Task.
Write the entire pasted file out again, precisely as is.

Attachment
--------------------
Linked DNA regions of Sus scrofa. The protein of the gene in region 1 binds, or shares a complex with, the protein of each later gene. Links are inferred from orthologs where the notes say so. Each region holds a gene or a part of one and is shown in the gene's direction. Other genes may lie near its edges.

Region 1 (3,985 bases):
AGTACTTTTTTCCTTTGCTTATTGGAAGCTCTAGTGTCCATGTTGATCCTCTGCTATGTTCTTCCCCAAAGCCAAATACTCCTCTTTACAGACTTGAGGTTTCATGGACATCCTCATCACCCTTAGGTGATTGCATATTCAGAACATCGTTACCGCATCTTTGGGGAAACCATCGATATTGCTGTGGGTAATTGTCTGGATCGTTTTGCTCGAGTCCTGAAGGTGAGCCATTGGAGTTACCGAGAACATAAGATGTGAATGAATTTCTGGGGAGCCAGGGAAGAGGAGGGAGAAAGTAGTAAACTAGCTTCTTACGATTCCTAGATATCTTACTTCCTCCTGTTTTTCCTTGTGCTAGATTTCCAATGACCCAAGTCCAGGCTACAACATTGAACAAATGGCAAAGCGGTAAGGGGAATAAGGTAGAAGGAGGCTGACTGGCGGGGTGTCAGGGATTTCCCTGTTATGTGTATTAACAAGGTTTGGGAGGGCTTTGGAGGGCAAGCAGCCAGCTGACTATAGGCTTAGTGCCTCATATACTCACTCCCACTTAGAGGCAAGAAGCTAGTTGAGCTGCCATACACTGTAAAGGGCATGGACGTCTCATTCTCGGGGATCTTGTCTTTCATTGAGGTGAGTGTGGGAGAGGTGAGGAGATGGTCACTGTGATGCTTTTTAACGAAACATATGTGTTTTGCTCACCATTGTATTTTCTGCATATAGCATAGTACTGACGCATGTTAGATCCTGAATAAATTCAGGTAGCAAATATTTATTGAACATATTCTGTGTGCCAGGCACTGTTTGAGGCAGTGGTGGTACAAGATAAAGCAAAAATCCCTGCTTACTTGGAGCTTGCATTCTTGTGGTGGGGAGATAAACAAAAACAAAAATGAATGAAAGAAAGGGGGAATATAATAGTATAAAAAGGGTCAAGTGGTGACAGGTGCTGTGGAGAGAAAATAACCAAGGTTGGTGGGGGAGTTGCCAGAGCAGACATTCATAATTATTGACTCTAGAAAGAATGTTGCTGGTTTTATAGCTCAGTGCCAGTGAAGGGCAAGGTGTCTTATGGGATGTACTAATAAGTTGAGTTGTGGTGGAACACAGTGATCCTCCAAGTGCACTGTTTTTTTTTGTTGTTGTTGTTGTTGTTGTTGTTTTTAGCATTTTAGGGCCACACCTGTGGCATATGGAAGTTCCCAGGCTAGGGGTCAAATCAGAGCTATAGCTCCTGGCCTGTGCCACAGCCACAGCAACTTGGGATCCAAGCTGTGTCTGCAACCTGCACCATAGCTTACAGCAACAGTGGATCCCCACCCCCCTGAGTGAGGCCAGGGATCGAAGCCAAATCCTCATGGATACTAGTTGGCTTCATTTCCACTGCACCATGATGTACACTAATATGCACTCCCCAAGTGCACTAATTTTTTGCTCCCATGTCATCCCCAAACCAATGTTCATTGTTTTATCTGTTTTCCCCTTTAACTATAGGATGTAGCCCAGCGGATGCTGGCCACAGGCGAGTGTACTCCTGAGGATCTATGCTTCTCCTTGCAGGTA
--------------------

Linked DNA regions of Sus scrofa. The protein of the gene in region 1 binds, or shares a complex with, the protein of each later gene. Links are inferred from orthologs where the notes say so. Each region holds a gene or a part of one and is shown in the gene's direction. Other genes may lie near its edges.

Region 1 (3,985 bases):
AGTACTTTTTTCCTTTGCTTATTGGAAGCTCTAGTGTCCATGTTGATCCTCTGCTATGTTCTTCCCCAAAGCCAAATACTCCTCTTTACAGACTTGAGGTTTCATGGACATCCTCATCACCCTTAGGTGATTGCATATTCAGAACATCGTTACCGCATCTTTGGGGAAACCATCGATATTGCTGTGGGTAATTGTCTGGATCGTTTTGCTCGAGTCCTGAAGGTGAGCCATTGGAGTTACCGAGAACATAAGATGTGAATGAATTTCTGGGGAGCCAGGGAAGAGGAGGGAGAAAGTAGTAAACTAGCTTCTTACGATTCCTAGATATCTTACTTCCTCCTGTTTTTCCTTGTGCTAGATTTCCAATGACCCAAGTCCAGGCTACAACATTGAACAAATGGCAAAGCGGTAAGGGGAATAAGGTAGAAGGAGGCTGACTGGCGGGGTGTCAGGGATTTCCCTGTTATGTGTATTAACAAGGTTTGGGAGGGCTTTGGAGGGCAAGCAGCCAGCTGACTATAGGCTTAGTGCCTCATATACTCACTCCCACTTAGAGGCAAGAAGCTAGTTGAGCTGCCATACACTGTAAAGGGCATGGACGTCTCATTCTCGGGGATCTTGTCTTTCATTGAGGTGAGTGTGGGAGAGGTGAGGAGATGGTCACTGTGATGCTTTTTAACGAAACATATGTGTTTTGCTCACCATTGTATTTTCTGCATATAGCATAGTACTGACGCATGTTAGATCCTGAATAAATTCAGGTAGCAAATATTTATTGAACATATTCTGTGTGCCAGGCACTGTTTGAGGCAGTGGTGGTACAAGATAAAGCAAAAATCCCTGCTTACTTGGAGCTTGCATTCTTGTGGTGGGGAGATAAACAAAAACAAAAATGAATGAAAGAAAGGGGGAATATAATAGTATAAAAAGGGTCAAGTGGTGACAGGTGCTGTGGAGAGAAAATAACCAAGGTTGGTGGGGGAGTTGCCAGAGCAGACATTCATAATTATTGACTCTAGAAAGAATGTTGCTGGTTTTATAGCTCAGTGCCAGTGAAGGGCAAGGTGTCTTATGGGATGTACTAATAAGTTGAGTTGTGGTGGAACACAGTGATCCTCCAAGTGCACTGTTTTTTTTTGTTGTTGTTGTTGTTGTTGTTGTTTTTAGCATTTTAGGGCCACACCTGTGGCATATGGAAGTTCCCAGGCTAGGGGTCAAATCAGAGCTATAGCTCCTGGCCTGTGCCACAGCCACAGCAACTTGGGATCCAAGCTGTGTCTGCAACCTGCACCATAGCTTACAGCAACAGTGGATCCCCACCCCCCTGAGTGAGGCCAGGGATCGAAGCCAAATCCTCATGGATACTAGTTGGCTTCATTTCCACTGCACCATGATGTACACTAATATGCACTCCCCAAGTGCACTAATTTTTTGCTCCCATGTCATCCCCAAACCAATGTTCATTGTTTTATCTGTTTTCCCCTTTAACTATAGGATGTAGCCCAGCGGATGCTGGCCACAGGCGAGTGTACTCCTGAGGATCTATGCTTCTCCTTGCAGGTA